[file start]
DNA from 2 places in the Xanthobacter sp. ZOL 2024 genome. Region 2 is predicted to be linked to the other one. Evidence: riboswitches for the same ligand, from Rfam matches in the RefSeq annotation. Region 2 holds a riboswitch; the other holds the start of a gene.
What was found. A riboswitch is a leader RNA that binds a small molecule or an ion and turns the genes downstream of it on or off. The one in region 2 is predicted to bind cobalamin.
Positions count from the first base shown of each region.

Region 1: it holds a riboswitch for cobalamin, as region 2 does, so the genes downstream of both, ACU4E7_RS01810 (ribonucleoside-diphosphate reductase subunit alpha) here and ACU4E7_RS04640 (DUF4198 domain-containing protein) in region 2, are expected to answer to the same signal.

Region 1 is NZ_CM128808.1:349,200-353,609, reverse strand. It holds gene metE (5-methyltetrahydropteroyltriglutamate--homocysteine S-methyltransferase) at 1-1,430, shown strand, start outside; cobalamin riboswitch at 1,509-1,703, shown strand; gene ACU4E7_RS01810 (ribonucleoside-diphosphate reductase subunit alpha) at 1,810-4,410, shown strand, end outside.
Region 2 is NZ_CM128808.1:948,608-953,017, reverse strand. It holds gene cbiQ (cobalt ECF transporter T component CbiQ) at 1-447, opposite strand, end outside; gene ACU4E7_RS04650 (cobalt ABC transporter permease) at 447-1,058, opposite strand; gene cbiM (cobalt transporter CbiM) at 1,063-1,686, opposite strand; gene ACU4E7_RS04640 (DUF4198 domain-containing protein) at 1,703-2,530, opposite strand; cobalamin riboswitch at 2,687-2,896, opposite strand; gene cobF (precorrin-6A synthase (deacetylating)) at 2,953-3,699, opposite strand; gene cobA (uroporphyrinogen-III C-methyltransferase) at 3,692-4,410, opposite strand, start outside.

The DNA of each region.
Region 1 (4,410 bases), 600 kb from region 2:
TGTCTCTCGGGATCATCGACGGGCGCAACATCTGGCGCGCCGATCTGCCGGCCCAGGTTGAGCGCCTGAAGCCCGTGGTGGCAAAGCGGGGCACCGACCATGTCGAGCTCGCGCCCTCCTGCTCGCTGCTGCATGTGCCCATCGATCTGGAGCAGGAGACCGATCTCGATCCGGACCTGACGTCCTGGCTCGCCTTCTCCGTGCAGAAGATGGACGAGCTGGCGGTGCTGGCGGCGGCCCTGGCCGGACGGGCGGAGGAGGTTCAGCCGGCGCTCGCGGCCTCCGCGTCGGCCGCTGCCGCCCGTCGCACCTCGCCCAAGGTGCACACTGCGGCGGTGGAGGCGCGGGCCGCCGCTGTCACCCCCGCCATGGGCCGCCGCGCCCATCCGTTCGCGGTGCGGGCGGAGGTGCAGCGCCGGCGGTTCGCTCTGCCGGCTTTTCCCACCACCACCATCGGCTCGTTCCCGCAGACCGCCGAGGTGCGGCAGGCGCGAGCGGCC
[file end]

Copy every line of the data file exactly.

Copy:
DNA from 2 places in the Xanthobacter sp. ZOL 2024 genome. Region 2 is predicted to be linked to the other one. Evidence: riboswitches for the same ligand, from Rfam matches in the RefSeq annotation. Region 2 holds a riboswitch; the other holds the start of a gene.
What was found. A riboswitch is a leader RNA that binds a small molecule or an ion and turns the genes downstream of it on or off. The one in region 2 is predicted to bind cobalamin.
Positions count from the first base shown of each region.

Region 1: it holds a riboswitch for cobalamin, as region 2 does, so the genes downstream of both, ACU4E7_RS01810 (ribonucleoside-diphosphate reductase subunit alpha) here and ACU4E7_RS04640 (DUF4198 domain-containing protein) in region 2, are expected to answer to the same signal.

Region 1 is NZ_CM128808.1:349,200-353,609, reverse strand. It holds gene metE (5-methyltetrahydropteroyltriglutamate--homocysteine S-methyltransferase) at 1-1,430, shown strand, start outside; cobalamin riboswitch at 1,509-1,703, shown strand; gene ACU4E7_RS01810 (ribonucleoside-diphosphate reductase subunit alpha) at 1,810-4,410, shown strand, end outside.
Region 2 is NZ_CM128808.1:948,608-953,017, reverse strand. It holds gene cbiQ (cobalt ECF transporter T component CbiQ) at 1-447, opposite strand, end outside; gene ACU4E7_RS04650 (cobalt ABC transporter permease) at 447-1,058, opposite strand; gene cbiM (cobalt transporter CbiM) at 1,063-1,686, opposite strand; gene ACU4E7_RS04640 (DUF4198 domain-containing protein) at 1,703-2,530, opposite strand; cobalamin riboswitch at 2,687-2,896, opposite strand; gene cobF (precorrin-6A synthase (deacetylating)) at 2,953-3,699, opposite strand; gene cobA (uroporphyrinogen-III C-methyltransferase) at 3,692-4,410, opposite strand, start outside.

The DNA of each region.
Region 1 (4,410 bases), 600 kb from region 2:
TGTCTCTCGGGATCATCGACGGGCGCAACATCTGGCGCGCCGATCTGCCGGCCCAGGTTGAGCGCCTGAAGCCCGTGGTGGCAAAGCGGGGCACCGACCATGTCGAGCTCGCGCCCTCCTGCTCGCTGCTGCATGTGCCCATCGATCTGGAGCAGGAGACCGATCTCGATCCGGACCTGACGTCCTGGCTCGCCTTCTCCGTGCAGAAGATGGACGAGCTGGCGGTGCTGGCGGCGGCCCTGGCCGGACGGGCGGAGGAGGTTCAGCCGGCGCTCGCGGCCTCCGCGTCGGCCGCTGCCGCCCGTCGCACCTCGCCCAAGGTGCACACTGCGGCGGTGGAGGCGCGGGCCGCCGCTGTCACCCCCGCCATGGGCCGCCGCGCCCATCCGTTCGCGGTGCGGGCGGAGGTGCAGCGCCGGCGGTTCGCTCTGCCGGCTTTTCCCACCACCACCATCGGCTCGTTCCCGCAGACCGCCGAGGTGCGGCAGGCGCGAGCGGCC